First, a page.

The fact of the matter is that my soil does keep producing produce, but now I'm wondering if that produce is as micronutrient rich as it could be.
So this leads to my question: what can I do to improve the micronutrient profile of my soil, especially in the trace mineral department
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>>2713258
Unless you run a large scale industrial farm it's a non-issue.
>>
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New growfag here, can someone tell me why a couple of my marigold seedlings leaves decided to point straight up press together? Is it like too much heat? Too much/close light? My third marigold in the same environment looks normal, for what it's worth.

Google is too retarded to answer this. All I get is a bunch of useless shit about cannabis praying.
>>
>>2713258
Commercially grown vegetables are grown for their storage qualities, yield and how well they travel, they aren't grown for their nutritional value. Vegetables being less nutritious now has
nothing to do with the soil. This is literally a schizo theory everyone has decided to believe without thinking about it for two seconds.
>>
>>2713272
Don't worry about it, they'll be fine.
>>
>>2713212
You could start seedlings like tomatoes indoors in front of a bright window for later planting in ground

>>2713258
iirc it's constant tillage on industrial farms causing organic content from soil to be washed away during heavy rain also leaving it bare overwinter degrades it, that is bad but I doubt it affects mirconutrient content of veggies because modern fertilizers include even shit like molybdenum and magnesium.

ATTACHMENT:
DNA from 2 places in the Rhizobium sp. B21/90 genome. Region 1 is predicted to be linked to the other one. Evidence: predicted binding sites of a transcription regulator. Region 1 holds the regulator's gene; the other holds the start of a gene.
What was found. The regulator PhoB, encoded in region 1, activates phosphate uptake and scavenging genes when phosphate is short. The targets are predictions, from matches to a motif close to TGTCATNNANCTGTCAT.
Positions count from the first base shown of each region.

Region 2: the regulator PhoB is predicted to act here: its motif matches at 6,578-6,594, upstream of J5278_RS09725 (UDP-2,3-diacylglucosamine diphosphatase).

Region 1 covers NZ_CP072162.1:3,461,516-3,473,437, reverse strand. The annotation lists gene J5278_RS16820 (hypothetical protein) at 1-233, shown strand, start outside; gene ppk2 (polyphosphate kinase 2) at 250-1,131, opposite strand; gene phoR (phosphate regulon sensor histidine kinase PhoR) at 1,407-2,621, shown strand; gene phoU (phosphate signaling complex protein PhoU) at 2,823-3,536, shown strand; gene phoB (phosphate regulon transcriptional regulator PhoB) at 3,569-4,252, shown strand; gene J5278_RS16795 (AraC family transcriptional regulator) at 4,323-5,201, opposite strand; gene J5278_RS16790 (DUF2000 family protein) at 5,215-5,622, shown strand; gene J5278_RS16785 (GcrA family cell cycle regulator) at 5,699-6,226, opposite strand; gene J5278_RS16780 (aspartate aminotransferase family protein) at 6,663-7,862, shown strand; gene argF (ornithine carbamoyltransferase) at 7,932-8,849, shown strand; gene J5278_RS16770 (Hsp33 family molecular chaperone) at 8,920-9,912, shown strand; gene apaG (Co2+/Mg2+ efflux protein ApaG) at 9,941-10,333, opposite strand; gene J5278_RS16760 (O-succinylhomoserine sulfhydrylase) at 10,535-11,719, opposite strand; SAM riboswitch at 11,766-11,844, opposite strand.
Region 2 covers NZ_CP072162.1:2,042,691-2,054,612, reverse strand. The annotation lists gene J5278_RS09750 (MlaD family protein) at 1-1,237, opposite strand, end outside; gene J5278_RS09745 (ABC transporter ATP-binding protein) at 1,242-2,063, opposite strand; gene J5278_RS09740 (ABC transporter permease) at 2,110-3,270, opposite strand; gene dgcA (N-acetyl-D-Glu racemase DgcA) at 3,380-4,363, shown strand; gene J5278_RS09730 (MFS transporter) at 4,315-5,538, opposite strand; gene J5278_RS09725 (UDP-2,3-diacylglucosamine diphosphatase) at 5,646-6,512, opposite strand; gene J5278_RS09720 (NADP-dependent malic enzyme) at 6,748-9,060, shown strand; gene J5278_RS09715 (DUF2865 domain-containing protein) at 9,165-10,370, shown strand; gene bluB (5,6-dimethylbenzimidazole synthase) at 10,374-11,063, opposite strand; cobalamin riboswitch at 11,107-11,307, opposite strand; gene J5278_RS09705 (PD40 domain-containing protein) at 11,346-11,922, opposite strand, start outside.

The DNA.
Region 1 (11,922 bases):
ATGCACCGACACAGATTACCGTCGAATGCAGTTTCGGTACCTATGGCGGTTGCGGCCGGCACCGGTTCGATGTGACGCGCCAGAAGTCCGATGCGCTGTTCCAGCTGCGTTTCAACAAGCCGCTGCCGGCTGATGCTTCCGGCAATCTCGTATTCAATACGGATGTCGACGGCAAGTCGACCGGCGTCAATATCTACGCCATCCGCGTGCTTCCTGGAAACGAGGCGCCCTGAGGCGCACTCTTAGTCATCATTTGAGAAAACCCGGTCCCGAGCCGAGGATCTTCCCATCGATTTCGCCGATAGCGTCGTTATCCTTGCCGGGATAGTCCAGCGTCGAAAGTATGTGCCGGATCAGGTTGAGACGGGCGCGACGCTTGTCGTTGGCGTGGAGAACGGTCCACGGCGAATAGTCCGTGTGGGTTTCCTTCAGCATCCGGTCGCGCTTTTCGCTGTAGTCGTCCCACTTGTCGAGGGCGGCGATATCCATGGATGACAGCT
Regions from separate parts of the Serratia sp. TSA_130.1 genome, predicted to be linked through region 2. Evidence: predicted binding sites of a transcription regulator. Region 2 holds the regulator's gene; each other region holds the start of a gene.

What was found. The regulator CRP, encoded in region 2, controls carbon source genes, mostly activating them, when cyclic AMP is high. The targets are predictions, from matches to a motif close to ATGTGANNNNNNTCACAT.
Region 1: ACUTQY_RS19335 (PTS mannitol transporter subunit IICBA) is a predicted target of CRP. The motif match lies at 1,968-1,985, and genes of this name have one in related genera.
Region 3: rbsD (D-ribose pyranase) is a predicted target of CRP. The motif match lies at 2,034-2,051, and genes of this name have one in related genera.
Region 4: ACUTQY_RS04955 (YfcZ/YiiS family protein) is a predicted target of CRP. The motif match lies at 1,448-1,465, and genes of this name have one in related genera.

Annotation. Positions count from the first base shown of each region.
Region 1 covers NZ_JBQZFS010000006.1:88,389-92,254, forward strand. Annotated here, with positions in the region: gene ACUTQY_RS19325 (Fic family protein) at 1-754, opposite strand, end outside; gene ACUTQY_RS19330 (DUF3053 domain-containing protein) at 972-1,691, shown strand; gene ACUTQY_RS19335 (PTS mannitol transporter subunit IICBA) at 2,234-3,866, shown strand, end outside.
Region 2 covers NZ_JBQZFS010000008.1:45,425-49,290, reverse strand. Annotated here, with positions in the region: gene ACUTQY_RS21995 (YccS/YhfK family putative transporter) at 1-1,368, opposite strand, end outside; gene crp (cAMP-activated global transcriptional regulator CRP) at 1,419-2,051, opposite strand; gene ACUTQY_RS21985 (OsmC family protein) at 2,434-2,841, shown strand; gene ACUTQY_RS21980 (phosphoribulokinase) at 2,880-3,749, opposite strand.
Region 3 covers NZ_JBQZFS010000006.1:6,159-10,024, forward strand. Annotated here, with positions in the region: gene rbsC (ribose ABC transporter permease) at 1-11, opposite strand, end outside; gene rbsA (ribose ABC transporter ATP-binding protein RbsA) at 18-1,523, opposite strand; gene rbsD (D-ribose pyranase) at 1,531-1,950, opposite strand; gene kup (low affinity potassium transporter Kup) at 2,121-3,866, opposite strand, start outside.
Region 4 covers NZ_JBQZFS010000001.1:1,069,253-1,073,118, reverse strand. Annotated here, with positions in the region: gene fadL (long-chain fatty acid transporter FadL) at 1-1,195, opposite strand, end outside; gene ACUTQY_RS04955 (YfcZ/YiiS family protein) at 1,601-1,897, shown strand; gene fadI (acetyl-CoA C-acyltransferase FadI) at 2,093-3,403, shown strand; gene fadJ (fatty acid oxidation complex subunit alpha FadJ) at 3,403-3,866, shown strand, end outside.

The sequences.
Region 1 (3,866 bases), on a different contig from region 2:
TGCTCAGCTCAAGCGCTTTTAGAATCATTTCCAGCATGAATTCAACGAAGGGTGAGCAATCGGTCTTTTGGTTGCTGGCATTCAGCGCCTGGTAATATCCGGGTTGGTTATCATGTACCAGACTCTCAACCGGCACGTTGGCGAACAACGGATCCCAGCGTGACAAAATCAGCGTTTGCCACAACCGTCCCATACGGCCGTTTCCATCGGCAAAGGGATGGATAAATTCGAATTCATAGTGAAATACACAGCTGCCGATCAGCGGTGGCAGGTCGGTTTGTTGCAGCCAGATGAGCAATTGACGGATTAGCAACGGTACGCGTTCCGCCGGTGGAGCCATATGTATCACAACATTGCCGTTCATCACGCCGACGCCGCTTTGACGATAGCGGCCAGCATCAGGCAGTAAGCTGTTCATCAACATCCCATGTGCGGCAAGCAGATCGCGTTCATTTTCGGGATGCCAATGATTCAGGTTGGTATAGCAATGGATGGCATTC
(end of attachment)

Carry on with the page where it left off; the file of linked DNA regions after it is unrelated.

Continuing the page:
>>2713272
It should be fine, you don't need to fuss over it.
>>
>>2713272
Seeds know what they're doing. This isn't like baking, you gotta be a little hands off and let nature do it's thing
>>
>>2713272
>Too much/close light
Impossible In my experience.
>>
>>2710594
What is bwh and csa?
>>
>>2713258
Compost has plenty of micronutrients in it, so your soil should be fine. If you're worried about it get a lab soil test done.
>>
>>2713258
You're really not going to do better than horse shit. The biggest vegetables ever grown were done with the aid of horse poo.
>>
>>2713285
>storage qualities, yield and how well they travel
Perfectly explains why 99% of store bought strawberries are absolute garbage
>>
>I'll fertilize and clean up my fruit plants, should take one afternoon
>Realize just how many fruit plants I have after starting
I keep forgetting just how many things I have planted over years, it'll probably take Friday and Saturday before I'm done
>>
>>2713344
Supermarket plums suffer the worst imo, they're absolutely disgusting and might as well be a different fruit altogether, cherries are bad too. In the UK strawberries and raspberries are pretty good when they're in season because there are farms everywhere and they don't have to travel far. The only out of season fruit I buy these days are grapes.
>>
>>2713385
>Supermarket plums suffer the worst imo
I don't think I've ever tasted supermarket tomatoes that would have any sort of taste.
The small cherry tomatoes are but better but still nowhere as good as from garden.
Strawberries are usually actually good.
Just buy the local ones instead of some spain import.
Plums I'm not too sure, I usually don't buy them.
>>
>>2713285
>This is literally a schizo theory
>stop noticing!
>>
>plant a bunch of flowers
>some start blooming almost immediately
Could this mean they're preparing for death? I know some plants will try to pollinate like crazy before dying, I think they might be getting too much sun but I also replaced a lot of dirt with ~20 year old compost so maybe they're just happy.